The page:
Instant offer companies like Open Door, Offer Pad, and now even Redfin and Zillow look good on the way in with fast money for homeowners, no hassle, and less uncertainty around a quick sale. However, the only thing that is certain about these types of deals is that they will pay you less than what your home is worth. Which is why they are in a hurry to give you the money and take ownership of the home, often in a matter of days.
In addition to low prices, instant offers also charge the same commissions as traditional brokers. Confusingly, the marketing often makes it seem like the prices they buy at are “market prices” but that is just not true. Public county tax assessor records and MLS data provide the proof.
Take the following example of an Open Door transaction. Open Door bought a home in August 2018 for $446,700 directly from the owner and the conveyance recorded in the Clark County tax assessor database in Nevada.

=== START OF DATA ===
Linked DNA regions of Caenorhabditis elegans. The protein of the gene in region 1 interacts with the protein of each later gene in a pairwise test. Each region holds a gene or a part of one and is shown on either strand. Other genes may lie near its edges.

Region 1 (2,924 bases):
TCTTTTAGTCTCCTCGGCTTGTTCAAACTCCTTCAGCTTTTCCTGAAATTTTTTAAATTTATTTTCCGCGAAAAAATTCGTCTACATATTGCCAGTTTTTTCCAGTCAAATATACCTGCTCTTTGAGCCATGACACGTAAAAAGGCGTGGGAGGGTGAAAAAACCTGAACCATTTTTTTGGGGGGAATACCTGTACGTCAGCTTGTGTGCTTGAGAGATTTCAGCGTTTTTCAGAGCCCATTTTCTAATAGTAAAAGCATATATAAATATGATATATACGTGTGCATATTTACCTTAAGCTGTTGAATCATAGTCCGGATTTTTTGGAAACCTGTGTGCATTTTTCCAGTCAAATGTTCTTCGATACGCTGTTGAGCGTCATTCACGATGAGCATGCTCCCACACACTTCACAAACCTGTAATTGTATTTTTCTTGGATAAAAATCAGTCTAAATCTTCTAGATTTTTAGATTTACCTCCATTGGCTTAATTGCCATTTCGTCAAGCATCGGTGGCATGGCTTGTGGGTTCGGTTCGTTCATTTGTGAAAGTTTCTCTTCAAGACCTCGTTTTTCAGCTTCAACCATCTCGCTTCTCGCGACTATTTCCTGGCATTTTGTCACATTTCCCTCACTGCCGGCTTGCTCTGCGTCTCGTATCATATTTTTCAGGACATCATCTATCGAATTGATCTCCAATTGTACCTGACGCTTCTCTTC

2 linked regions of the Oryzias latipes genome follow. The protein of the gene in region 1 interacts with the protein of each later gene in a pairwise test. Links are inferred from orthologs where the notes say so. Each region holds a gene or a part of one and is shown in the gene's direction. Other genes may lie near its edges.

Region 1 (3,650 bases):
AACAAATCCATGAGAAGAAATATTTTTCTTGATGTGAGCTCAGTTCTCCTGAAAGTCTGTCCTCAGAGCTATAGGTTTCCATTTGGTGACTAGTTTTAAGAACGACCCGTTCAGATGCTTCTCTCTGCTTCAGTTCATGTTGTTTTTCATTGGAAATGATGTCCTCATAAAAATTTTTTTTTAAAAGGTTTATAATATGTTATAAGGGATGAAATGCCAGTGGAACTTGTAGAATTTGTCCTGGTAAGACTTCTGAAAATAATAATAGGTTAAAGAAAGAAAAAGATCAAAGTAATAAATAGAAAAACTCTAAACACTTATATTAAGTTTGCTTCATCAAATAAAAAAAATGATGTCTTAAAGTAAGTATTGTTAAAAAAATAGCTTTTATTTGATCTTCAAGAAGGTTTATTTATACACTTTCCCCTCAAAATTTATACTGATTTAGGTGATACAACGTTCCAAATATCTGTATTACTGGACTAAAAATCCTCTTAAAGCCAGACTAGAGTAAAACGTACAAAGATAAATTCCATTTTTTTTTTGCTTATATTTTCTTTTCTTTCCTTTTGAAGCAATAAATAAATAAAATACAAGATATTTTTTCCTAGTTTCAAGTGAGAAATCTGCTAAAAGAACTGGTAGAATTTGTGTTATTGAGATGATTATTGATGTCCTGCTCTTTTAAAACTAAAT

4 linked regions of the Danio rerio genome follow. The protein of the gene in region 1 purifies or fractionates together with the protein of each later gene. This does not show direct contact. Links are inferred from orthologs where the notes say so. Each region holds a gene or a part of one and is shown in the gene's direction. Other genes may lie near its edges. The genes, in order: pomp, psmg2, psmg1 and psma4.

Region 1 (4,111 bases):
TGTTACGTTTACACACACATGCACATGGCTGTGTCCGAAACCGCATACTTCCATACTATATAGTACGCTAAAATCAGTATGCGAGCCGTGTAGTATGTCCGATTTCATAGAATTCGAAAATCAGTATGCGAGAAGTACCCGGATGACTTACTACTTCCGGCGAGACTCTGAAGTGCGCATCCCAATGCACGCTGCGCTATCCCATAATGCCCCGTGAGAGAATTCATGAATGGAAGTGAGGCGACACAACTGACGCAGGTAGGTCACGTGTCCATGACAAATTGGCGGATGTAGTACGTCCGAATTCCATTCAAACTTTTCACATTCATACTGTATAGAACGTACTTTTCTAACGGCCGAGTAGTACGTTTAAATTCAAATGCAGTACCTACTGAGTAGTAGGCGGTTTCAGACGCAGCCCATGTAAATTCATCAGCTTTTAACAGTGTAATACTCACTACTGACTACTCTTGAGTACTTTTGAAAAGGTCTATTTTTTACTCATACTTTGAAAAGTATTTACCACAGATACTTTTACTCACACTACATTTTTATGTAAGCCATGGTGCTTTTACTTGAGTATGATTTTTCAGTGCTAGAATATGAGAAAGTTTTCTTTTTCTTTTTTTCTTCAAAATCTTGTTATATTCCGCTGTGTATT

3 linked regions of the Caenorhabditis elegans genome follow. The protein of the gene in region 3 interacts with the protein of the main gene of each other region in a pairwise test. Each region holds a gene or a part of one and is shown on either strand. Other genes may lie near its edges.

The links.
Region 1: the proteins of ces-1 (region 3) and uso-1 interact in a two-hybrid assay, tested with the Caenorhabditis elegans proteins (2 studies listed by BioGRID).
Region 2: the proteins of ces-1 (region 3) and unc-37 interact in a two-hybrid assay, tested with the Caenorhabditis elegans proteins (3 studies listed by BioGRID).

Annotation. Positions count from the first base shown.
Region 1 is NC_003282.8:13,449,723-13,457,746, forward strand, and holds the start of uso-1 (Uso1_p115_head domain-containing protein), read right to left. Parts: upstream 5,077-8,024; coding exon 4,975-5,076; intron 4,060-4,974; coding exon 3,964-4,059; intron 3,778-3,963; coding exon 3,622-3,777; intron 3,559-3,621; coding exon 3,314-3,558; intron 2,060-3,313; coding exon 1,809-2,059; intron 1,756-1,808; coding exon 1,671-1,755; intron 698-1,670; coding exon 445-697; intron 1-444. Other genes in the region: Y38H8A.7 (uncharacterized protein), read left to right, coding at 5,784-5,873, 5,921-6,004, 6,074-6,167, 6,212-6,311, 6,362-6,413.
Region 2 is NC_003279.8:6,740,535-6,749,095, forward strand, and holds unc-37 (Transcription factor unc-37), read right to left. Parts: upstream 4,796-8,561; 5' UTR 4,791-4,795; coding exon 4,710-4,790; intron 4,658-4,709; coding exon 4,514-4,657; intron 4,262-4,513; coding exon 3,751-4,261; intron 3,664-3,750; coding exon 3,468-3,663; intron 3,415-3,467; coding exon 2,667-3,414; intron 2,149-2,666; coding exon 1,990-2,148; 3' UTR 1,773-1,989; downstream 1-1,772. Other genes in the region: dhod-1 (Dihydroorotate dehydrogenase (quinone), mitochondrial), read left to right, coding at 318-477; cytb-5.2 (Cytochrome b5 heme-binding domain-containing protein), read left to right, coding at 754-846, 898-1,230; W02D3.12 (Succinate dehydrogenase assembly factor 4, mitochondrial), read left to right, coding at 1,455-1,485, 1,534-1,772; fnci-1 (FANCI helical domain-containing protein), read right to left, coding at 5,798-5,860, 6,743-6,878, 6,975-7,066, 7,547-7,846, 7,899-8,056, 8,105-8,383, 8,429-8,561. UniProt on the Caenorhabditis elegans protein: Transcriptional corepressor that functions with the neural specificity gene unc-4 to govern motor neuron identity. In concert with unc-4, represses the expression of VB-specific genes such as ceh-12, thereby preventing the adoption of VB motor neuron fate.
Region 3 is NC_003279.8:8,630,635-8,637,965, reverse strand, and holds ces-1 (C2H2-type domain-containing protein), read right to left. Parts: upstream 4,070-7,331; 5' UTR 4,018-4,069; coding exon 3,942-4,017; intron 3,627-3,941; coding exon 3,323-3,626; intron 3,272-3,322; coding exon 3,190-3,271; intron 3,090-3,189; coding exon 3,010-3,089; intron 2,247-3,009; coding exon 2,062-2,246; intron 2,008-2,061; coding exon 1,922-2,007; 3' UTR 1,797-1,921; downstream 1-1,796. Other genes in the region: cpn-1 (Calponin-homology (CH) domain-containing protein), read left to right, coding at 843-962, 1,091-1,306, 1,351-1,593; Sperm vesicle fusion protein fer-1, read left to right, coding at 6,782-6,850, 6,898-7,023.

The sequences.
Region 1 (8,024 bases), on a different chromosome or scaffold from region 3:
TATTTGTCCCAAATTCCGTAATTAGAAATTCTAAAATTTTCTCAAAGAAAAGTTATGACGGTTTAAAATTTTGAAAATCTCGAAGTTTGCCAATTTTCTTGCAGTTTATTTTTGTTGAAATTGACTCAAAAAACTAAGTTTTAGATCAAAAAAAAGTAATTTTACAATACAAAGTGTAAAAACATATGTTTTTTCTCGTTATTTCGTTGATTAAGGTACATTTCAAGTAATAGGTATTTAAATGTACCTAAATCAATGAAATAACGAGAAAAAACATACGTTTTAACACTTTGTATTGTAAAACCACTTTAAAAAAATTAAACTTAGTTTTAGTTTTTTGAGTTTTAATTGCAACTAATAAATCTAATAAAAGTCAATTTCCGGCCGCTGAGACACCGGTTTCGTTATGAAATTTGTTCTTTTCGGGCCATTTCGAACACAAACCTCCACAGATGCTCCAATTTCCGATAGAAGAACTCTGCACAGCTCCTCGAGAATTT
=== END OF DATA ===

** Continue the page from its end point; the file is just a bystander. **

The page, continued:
A few days after taking possession of the home, Open Door turned around and listed the home in the local MLS for $473,000 without any improvements.
And at the end of October in 2018, you can see that the home was sold for $465,000 in the local MLS.
Now some people might say that’s not a rip-off, that’s a business model. Others might say the sellers placed an extremely high time value on the instant money when they sold it to Open Door. No matter how you would characterize these transactions, instant offer companies buy low and sell high. For sellers that means it has a negative impact on their net proceeds, which is money they could keep if they made a different set of decisions.
If you want to dig into the topic further, we recommend research from Mike Delprete who analyzed some transactions similar to the previously detailed sales. Those results showed a typical discount of 2.5 to 10% from the market price instant offer companies got in the local MLS, often just a few weeks later.